“CODA”: A surprising delight


photo courtesy of Apple TV+

Directed by newcomer Sian Heder, the coming of age film follows Ruby, the only nondeaf member of her family as she pursues her passion for music.

Hannah Owens Pierre, section editor

Zephyrus Arts and Entertainment Editor Hannah Owens Pierre examines each Oscar Best Picture nominee in a countdown to the awards ceremony on March 27

“CODA,” which gets its name from the acronym “child of deaf adults,” makes Oscar history: not only as the first movie produced by Apple to be nominated for Best Picture but also as the first with a predominantly deaf cast. Directed by newcomer Sian Heder, the coming of age film follows Ruby, the only nondeaf member of her family as she pursues her passion for music. 

For such a trite and predictable story, it is shocking how enjoyable “CODA” is. Yet an incredible cast and genuinely endearing script make “CODA” stand out from the rest of this year’s Best Picture nominees. Reading up on the production history of “CODA” will tell you that there was a struggle on the part of the movie’s creators to hire deaf actors against the wishes of financiers. Luckily, the wiser heads prevailed. It is difficult to imagine what the movie would have been like had deaf actors not been cast, but the decision enhances the authenticity of the film. 

“CODA” gives a raw look into the challenges of life as a child of deaf adults. Ruby has to wake up at sunrise every morning to help her family in their fishing business by working as an interpreter. Without her presence at doctor’s appointments or town meetings, her parents are hopelessly lost in communication with the outside world. She bears a lot more responsibility than most children ever will.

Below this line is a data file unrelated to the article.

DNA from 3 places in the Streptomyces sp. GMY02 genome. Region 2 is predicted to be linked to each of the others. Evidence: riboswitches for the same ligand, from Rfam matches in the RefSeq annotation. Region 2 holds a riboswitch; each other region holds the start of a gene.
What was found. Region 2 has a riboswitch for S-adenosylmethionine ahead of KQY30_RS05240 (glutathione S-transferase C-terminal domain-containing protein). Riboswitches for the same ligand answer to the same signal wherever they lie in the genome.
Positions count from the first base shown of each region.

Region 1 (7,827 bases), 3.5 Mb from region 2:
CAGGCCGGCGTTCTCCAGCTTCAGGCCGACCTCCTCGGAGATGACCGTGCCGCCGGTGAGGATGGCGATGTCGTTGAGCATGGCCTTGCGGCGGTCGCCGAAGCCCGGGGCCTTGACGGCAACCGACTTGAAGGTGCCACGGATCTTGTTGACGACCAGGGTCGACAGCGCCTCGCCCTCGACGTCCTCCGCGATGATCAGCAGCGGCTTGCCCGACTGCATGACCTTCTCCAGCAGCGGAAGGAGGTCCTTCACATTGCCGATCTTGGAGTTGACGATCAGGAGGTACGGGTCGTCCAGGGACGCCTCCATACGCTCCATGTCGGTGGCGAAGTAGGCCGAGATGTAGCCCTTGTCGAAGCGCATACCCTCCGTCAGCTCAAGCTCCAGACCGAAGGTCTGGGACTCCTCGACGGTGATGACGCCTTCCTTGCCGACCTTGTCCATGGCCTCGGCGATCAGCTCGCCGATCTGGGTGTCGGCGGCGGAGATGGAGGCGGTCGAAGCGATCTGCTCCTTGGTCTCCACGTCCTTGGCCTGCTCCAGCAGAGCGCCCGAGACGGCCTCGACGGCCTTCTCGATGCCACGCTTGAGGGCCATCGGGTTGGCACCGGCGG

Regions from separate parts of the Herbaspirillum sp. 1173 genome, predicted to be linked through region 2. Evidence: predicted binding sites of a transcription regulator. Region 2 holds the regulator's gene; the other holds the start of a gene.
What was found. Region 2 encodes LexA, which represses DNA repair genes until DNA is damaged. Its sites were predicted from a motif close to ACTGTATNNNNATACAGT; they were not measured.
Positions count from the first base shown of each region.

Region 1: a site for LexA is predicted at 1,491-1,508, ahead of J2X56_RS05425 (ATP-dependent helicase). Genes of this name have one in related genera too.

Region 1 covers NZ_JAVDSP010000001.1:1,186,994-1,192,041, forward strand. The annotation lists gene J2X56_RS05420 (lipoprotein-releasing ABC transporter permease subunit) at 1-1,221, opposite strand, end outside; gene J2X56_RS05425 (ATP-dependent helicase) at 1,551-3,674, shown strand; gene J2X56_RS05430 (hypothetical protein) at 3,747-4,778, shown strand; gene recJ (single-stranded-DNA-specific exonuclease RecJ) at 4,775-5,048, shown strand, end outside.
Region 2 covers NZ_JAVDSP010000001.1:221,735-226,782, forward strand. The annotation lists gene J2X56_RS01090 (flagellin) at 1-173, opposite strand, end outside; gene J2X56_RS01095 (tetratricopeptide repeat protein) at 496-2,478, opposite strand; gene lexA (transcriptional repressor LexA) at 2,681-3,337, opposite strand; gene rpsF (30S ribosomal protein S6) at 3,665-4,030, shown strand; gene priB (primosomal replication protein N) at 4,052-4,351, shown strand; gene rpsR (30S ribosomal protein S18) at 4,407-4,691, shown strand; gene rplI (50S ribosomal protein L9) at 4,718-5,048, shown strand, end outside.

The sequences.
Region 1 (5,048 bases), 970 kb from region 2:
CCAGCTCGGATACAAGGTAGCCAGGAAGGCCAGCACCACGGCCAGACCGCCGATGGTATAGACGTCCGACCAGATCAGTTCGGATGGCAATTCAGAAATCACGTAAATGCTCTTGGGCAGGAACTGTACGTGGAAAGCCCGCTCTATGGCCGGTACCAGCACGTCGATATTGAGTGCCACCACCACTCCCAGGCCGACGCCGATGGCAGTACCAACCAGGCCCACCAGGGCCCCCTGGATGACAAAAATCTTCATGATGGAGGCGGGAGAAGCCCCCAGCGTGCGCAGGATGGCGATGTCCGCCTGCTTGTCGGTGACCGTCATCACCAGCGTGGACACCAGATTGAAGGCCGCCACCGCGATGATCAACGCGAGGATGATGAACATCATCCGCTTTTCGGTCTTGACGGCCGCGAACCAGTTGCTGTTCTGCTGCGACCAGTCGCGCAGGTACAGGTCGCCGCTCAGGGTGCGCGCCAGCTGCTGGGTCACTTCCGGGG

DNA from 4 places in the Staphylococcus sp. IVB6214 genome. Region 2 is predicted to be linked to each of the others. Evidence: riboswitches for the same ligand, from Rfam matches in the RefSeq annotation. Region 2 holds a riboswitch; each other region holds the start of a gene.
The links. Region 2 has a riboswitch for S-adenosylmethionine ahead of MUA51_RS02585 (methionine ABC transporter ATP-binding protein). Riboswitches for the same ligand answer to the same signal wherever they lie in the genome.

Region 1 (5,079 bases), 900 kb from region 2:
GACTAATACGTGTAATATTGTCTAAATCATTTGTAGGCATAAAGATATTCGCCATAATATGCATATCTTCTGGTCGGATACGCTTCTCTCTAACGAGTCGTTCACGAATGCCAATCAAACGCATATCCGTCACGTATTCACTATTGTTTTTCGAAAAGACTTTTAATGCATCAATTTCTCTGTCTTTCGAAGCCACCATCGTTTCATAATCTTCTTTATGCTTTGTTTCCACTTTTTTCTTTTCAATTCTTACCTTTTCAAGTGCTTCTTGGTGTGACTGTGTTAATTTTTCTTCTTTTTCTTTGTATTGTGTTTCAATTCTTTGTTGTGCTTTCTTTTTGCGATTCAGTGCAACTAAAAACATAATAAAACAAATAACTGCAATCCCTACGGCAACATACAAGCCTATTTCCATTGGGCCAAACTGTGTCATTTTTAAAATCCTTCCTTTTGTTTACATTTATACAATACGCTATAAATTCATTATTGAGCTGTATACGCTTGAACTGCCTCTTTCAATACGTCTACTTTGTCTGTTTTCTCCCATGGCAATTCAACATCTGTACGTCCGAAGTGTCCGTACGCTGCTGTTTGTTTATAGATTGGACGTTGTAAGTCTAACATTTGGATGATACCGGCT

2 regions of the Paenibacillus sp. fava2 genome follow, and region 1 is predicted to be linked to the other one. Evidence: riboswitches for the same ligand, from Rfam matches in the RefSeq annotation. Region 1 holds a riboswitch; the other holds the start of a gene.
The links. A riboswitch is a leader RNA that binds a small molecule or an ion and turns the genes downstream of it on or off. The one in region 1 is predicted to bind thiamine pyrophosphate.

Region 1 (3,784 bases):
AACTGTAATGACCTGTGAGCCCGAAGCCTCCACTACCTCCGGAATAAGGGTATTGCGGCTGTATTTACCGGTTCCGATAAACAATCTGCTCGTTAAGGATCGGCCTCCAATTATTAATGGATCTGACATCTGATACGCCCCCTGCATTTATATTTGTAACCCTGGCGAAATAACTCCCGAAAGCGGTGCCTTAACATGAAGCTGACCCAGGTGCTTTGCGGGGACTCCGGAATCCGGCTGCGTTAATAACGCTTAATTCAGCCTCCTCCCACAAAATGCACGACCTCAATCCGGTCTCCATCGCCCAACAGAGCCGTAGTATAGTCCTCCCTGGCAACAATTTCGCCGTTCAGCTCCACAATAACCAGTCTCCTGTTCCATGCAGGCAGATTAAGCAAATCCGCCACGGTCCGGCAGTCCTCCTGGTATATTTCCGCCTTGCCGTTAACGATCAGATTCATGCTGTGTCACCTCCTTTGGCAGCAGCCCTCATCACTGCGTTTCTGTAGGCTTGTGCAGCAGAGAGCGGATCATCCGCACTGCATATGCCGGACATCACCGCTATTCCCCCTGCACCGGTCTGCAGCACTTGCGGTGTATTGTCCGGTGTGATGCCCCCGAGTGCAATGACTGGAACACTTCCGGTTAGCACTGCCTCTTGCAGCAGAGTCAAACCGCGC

But “CODA” doesn’t wallow in the hardships of its subject matter. It takes a refreshingly light and funny approach to an otherwise serious topic. Aspects of living with deaf family members nondeaf people would never consider are brought to the forefront. Ruby’s parents don’t gauge how loud their actions are, making for comical scenes that put a twist on the coming-of-age embarrassing parent trope. 

The best aspects of “CODA” explore what it means to be deaf in a hearing world and what it is like to bridge the divide between the two. Heder does a great job of allowing the audience to intimately witness and feel the struggles that come from being unable to communicate with those around you or appreciate your loved ones’ passions. There is a stunning scene in the latter half of the film in which Heder flips perspectives to Ruby’s parents and the sound cuts out as they watch her perform on stage. “CODA” also does a great job at showcasing the intricacies and eloquence of sign language. 

“CODA” is a movie that gets the audience truly wrapped up in the lives of its characters. You genuinely care for the Rossi family and want them to succeed. At times, it feels as though you are a member of the family. 

Though there are admittedly a few jokes that fall flat and useless plotlines surrounding Ruby’s high school experience, all in all, “CODA” does a great job at capturing heart and soul while delivering a truly important story.